If you are using exec:java then the mainClass tag is used to identify which class file contains the main method.

The values for all the $ values except ${mainClass}, that was defined in properties, are provided by the IDE.

         <plugin>
            <groupId>org.apache.maven.plugins</groupId>
            <artifactId>maven-surefire-plugin</artifactId>
            <version>2.18.1</version>
            <configuration>
               <skipTests>false</skipTests>
            </configuration>
         </plugin>
      </plugins>
   </build>
</project>

The last plugin at the end of the pom file is Surefire. It runs the JUnit tests and then writes the results of the text to a text file and an xml file. These results can also be seen in the console. There is one configuration and that is to skipTests. Set this true with caution as forgetting to set it back to false may result in delivering code you think works but really does not.

A complete pom follows. It comes from the sample project my students in my first class must run. It is commented throughout. If you want to learn more about the pom visit http://maven.apache.org/pom.html

<?xml version="1.0" encoding="UTF-8"?>
<project xmlns="http://maven.apache.org/POM/4.0.0" xmlns:xsi="http://www.w3.org/2001/XMLSchema-instance" xsi:schemaLocation="http://maven.apache.org/POM/4.0.0 http://maven.apache.org/xsd/maven-4.0.0.xsd">

   <!-- Maven version of the xml document currently only 4.0.0 is valid -->
   <modelVersion>4.0.0</modelVersion>

   <!-- The GAV consists of an arbitrary descriptor that is usually in the form of a reverse domain name. -->
   <groupId>com.kenfogel</groupId>

   <!-- This is the name given to the packaged build -->
   <artifactId>FishFXTable</artifactId>

   <!-- The version of the build. Any value is valid though a number and a string are common. SNAPSHOT means a project under development. FINAL is commonly used to refer to stable production version -->
   <version>1.0-SNAPSHOT</version>

   <!-- Default value is jar but may be war or ear -->
   <packaging>jar</packaging>

   <!-- The name given to the project. Unlike groupId and artifactId a name may have spaces -->
   <name>FishFXTable</name>

   <!-- A description of the program -->
   <description>JavaFX TableView example based on JDBCDemo</description>

   <!-- Identifies the programmer or programmers who worked on the project -->
   <developers>
      <developer>
         <id>9999999</id>
         <name>Ken Fogel</name>
         <email>kfogel@anemailaddress</email>
      </developer>
   </developers>

   <!-- The company or organization that the programmer(s) work for -->
   <organization>
      <name>Dawson College</name>
   </organization>

   <!-- Global settings for the project. Settings can be accessed in the pom by placing the tag name in ${...} ex. ${mainClass} -->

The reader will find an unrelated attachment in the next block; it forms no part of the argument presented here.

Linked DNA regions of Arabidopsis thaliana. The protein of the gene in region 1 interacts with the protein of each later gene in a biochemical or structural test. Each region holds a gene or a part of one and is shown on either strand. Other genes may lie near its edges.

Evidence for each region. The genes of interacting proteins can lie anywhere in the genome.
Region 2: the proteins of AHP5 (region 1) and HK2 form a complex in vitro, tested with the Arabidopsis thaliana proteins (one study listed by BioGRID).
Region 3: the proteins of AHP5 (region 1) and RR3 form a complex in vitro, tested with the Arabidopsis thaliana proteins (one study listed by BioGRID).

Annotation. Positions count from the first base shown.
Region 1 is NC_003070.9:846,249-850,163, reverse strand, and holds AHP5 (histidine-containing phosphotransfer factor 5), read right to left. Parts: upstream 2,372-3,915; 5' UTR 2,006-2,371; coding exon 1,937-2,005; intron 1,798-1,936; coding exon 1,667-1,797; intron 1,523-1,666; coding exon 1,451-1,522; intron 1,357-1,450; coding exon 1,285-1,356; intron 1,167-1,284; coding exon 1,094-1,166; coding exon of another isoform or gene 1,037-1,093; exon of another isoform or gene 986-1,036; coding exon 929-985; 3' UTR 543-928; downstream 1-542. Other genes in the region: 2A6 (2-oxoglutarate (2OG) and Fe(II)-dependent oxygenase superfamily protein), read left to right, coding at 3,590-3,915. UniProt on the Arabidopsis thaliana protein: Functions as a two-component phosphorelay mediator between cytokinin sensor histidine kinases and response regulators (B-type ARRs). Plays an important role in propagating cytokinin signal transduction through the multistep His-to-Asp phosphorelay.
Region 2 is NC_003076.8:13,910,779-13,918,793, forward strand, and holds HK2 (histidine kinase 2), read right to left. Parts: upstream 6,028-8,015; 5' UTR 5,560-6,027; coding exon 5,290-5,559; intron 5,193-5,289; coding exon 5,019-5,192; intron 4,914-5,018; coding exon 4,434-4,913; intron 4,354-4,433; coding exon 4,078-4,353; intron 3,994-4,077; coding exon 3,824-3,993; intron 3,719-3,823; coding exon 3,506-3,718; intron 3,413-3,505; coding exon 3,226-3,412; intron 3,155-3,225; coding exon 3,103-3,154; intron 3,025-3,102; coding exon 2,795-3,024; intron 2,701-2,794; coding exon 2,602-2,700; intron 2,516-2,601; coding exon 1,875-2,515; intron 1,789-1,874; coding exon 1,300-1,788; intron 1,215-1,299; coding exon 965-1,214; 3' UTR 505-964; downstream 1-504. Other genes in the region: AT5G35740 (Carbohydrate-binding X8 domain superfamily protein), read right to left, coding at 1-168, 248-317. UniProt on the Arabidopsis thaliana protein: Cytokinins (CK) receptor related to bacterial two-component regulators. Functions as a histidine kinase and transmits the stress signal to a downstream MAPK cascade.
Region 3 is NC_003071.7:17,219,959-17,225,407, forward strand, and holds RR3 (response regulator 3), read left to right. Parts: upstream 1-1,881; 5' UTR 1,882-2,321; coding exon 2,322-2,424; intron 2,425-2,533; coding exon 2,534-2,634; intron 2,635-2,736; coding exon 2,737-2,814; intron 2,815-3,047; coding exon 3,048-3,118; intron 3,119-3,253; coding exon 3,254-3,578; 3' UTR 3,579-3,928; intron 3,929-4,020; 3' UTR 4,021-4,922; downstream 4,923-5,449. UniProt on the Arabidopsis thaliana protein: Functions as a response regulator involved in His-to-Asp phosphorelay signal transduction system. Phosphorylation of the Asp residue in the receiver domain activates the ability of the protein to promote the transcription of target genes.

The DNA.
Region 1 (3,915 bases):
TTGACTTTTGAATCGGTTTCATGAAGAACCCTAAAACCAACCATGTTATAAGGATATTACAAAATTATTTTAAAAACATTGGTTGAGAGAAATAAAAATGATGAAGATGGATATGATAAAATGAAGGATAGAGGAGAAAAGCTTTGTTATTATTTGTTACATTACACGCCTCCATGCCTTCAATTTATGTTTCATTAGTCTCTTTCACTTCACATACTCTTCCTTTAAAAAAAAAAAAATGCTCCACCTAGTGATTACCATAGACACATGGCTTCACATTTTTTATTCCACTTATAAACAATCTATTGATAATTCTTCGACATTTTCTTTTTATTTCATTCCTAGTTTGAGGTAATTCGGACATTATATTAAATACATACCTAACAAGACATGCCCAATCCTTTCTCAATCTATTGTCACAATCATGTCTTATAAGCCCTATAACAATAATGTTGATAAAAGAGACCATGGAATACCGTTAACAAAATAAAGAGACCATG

<properties>
      <project.build.sourceEncoding>UTF-8</project.build.sourceEncoding>

      <!-- class that has the main method -->
      <mainClass>com.kenfogel.fishfxtable.MainAppFX</mainClass>
   </properties>

   <dependencies>

      <!-- The dependency for the SLF4J Facade -->
      <dependency>
         <groupId>org.slf4j</groupId>
         <artifactId>slf4j-api</artifactId>
         <version>1.7.12</version>
      </dependency>
      <!-- Binding for Log4J -->
      <dependency>
         <groupId>org.apache.logging.log4j</groupId>
         <artifactId>log4j-slf4j-impl</artifactId>
         <version>2.3</version>
      </dependency>
      <!-- Logging Framework Dependency Uses the log4j2 library -->
      <dependency>
         <groupId>org.apache.logging.log4j</groupId>
         <artifactId>log4j-api</artifactId>
         <version>2.3</version>
      </dependency>
      <dependency>
         <groupId>org.apache.logging.log4j</groupId>
         <artifactId>log4j-core</artifactId>
         <version>2.3</version>
      </dependency>

      <!-- JUnit 4 testing dependency -->
      <dependency>
         <groupId>junit</groupId>
         <artifactId>junit</artifactId>
         <version>4.12</version>
         <!-- only to be used during test phase will not be included in executable jar -->
         <scope>test</scope>
      </dependency>

      <!-- MySQL dependency -->
      <dependency>
         <groupId>mysql</groupId>
         <artifactId>mysql-connector-java</artifactId>
         <version>5.1.36</version>
      </dependency>

      <!-- Jodd Mail Dependency -->
      <dependency>
         <groupId>org.jodd</groupId>
         <artifactId>jodd-mail</artifactId>
         <version>3.6.6</version>
      </dependency>

   </dependencies>

   <build>